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EU Citizenship: Post-national or Post-nationalist? Revisiting the Rottmann Case through Administrative Lenses

2011 / Vol. 23, No. 1, (79)
Digital Edition

The purpose of this contribution is to highlight the role that European citi­zenship has come to play as a constraint on domestic administrative deci­sions on nationality. This dynamic can be illustrated by discussing the Rottmann decision, adopted by the European Court of Justice in March 2010[1].

The Rottmann judgement has been criticized essentially on the ground that it fails both to protect the right of the individual concerned not to be stripped off of his nationality and to acknowledge the autonomy of Euro­pean citizenship vis-à-vis domestic nationality. In this paper, I argue that most of these criticisms are based on an error of perspective. Those who attack Rottmann seem to look at the case from a constitutional, if not phi­losophical, point of view, while the relevance of Rottmann should rather be assessed in an administrative law perspective.

Rottmann halts the idea of a European post-national citizenship, in so far as its acquisition and loss will still depend on the acquisition and loss of domestic nationality: Rottmann makes clear that, unless an amendment of the treaties takes place, no EU citizenship will emerge beyond the nation-state. My alternative claim is that European citizenship seems prone to become a post-nationalist (rather than post-national) legal tool, in so far as it pushes nationality beyond nationalism. After Rottmann, EU citi­zen­ship not only keeps limiting the power of the state to discriminate accord­ing to nationality, as it did before, but it also begins to constrain the dis­cretion of domestic authorities in adjudicating nationality cases. That dis­cretion, being built upon sovereignty and public order concerns, has been traditionally very wide. Behind it, nationalist instincts leading to ethnic or religious discriminations may still be easily hidden. Constraining admin­istrative discretion in nationality cases in the name of European citizenship may serve the purpose of piercing the veil and make those discriminations less likely.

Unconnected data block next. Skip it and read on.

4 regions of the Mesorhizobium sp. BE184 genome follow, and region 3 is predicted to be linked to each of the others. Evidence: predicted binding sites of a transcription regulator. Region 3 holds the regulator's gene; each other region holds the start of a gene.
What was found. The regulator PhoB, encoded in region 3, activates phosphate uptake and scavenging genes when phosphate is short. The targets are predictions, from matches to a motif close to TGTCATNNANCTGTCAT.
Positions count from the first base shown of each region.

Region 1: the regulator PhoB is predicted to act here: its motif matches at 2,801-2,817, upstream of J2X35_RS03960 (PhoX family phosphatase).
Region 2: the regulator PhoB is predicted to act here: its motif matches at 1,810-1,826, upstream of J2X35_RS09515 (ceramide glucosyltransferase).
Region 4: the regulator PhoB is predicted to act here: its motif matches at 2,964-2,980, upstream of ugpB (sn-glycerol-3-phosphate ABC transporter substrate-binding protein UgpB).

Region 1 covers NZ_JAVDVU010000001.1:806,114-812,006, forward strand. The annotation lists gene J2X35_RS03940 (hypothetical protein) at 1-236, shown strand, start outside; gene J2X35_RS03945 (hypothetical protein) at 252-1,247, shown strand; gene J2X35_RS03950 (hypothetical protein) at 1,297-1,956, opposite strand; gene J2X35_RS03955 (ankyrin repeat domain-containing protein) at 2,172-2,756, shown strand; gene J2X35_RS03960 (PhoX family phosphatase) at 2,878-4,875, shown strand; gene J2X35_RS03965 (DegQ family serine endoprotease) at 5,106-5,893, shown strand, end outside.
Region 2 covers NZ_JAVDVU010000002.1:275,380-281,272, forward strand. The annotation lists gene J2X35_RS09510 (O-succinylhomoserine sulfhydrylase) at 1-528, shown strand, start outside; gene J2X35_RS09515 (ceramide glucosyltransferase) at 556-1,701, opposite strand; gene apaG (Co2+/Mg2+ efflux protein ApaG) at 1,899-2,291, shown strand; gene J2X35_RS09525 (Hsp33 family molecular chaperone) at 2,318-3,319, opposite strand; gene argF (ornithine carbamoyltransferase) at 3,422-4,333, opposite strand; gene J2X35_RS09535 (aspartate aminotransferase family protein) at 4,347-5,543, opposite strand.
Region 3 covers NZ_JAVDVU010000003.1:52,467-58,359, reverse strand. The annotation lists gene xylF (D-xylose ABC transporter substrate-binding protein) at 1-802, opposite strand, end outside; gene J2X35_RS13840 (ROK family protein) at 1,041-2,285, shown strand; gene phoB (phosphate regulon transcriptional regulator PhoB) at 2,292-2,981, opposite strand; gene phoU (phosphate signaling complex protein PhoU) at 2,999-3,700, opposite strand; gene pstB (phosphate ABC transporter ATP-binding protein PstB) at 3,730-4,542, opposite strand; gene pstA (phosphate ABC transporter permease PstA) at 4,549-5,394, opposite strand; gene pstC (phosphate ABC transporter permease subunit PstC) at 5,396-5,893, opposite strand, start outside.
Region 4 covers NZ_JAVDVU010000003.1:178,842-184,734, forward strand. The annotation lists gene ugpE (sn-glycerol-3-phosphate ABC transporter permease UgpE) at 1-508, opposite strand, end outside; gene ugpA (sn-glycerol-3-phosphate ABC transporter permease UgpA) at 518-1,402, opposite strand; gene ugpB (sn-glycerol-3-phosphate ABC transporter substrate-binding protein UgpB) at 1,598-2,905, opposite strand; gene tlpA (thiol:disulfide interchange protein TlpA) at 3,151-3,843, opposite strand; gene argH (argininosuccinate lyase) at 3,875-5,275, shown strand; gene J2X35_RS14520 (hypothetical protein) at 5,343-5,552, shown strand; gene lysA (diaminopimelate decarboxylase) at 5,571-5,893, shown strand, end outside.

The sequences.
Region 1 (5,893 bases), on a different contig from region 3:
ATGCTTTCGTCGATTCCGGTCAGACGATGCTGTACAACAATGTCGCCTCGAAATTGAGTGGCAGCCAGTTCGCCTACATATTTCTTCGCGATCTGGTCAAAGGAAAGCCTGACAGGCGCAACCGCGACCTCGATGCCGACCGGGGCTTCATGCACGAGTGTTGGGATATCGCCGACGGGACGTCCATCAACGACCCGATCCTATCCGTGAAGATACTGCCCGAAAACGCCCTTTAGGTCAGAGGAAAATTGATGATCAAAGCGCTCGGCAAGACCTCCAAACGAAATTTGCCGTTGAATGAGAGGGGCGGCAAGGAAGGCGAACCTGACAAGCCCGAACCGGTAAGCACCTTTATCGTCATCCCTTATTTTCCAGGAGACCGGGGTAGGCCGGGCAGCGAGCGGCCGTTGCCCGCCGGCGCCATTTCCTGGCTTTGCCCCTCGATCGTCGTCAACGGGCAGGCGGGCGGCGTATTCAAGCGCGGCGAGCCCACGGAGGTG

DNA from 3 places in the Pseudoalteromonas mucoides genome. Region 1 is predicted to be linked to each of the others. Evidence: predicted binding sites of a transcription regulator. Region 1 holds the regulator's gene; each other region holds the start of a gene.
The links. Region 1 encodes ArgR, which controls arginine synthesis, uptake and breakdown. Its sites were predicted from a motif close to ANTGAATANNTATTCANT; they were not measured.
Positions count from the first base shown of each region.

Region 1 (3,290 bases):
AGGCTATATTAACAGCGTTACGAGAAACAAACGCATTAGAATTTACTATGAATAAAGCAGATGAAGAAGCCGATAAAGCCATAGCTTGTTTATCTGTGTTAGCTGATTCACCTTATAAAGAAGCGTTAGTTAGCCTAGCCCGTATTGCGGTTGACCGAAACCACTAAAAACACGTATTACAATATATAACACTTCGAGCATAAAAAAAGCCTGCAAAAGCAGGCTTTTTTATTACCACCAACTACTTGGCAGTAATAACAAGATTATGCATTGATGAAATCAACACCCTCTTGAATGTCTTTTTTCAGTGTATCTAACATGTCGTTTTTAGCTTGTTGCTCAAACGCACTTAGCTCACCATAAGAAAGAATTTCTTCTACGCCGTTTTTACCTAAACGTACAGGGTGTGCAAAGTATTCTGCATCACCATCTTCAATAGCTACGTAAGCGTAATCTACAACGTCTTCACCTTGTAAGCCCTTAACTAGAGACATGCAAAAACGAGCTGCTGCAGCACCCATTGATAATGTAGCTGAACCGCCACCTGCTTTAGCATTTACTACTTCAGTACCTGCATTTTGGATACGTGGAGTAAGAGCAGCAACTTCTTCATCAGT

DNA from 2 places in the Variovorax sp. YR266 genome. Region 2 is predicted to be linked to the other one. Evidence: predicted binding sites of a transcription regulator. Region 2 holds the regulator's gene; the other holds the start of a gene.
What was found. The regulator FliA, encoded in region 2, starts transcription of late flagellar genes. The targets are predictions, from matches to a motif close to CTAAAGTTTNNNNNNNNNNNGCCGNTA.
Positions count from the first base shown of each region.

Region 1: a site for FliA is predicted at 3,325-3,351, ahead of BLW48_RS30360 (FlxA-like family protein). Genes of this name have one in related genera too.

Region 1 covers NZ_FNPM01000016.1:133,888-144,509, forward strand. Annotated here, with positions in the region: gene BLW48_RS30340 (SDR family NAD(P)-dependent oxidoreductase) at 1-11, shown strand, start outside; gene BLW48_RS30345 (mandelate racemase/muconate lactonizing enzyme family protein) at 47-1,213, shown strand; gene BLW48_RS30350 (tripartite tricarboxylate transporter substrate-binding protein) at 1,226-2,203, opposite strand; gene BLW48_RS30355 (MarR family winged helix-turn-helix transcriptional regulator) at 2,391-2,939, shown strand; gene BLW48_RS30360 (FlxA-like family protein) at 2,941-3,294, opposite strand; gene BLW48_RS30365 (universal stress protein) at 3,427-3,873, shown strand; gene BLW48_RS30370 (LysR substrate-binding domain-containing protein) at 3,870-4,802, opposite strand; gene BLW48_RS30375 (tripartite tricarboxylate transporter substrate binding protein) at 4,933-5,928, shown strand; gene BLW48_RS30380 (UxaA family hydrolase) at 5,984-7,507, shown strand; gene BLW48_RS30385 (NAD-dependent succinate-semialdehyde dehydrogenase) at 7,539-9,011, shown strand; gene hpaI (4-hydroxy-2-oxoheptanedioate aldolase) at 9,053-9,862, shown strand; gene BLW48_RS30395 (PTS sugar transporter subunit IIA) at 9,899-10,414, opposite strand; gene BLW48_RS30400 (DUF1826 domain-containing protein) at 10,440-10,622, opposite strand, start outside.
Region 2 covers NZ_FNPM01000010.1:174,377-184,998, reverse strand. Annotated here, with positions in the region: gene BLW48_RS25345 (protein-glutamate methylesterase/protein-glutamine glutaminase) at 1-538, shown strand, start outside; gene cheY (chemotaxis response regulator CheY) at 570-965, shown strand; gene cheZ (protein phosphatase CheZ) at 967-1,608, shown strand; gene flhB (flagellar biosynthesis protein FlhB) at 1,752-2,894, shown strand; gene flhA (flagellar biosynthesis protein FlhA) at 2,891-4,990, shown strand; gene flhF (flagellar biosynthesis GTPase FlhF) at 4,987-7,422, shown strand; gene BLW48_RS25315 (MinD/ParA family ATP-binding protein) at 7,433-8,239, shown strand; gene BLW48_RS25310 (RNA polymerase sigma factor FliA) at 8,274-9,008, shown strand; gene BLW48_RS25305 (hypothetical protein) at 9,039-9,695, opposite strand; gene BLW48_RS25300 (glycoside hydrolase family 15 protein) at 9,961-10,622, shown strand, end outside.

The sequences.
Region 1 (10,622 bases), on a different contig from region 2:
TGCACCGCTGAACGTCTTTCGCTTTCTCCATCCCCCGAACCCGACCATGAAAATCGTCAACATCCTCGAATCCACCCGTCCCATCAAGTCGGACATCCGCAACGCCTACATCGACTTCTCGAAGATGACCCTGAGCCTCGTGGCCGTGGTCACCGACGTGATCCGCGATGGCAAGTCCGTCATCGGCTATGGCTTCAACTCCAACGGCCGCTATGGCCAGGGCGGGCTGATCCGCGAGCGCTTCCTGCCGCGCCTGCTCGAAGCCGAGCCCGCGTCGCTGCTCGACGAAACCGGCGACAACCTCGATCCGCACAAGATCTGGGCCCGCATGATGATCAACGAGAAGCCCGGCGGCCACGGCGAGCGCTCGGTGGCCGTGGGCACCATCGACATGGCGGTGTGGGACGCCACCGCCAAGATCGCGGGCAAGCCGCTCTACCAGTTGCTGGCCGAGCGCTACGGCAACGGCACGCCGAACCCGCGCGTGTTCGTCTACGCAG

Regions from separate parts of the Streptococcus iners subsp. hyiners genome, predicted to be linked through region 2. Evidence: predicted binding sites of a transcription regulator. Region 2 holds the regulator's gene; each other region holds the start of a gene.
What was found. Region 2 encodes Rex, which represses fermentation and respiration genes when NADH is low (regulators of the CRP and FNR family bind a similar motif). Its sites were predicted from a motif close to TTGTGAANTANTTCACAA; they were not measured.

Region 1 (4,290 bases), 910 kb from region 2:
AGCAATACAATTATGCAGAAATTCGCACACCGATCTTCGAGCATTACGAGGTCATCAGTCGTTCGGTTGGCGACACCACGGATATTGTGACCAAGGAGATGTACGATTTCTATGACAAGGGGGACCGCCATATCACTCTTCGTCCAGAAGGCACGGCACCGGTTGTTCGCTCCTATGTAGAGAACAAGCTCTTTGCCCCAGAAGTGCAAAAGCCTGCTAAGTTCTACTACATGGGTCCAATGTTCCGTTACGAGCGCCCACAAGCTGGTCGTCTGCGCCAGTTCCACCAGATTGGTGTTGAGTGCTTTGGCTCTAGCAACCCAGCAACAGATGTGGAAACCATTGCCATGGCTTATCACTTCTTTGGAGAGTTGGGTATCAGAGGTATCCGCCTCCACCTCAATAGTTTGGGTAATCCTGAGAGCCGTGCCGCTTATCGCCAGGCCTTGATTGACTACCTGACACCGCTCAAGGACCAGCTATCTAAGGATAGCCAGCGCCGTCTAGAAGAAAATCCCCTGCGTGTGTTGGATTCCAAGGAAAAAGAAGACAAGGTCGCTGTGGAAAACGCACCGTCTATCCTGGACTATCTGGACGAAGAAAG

This argument will be developed in three stages. First, a brief illustration of the Rottmann case is provided. Secondly, some of the harshest criti­cisms addressed to that judgement are illustrated. Thirdly, a different reading of Rottmann is offered, which requires administrative lenses to be worn.


[1] European Court of Justice (Grand Chamber), 2 March 2010, Janko Rottmann v Freistaat Bayern, Case C-135/08 (hereinafter, “Rottmann decision”).

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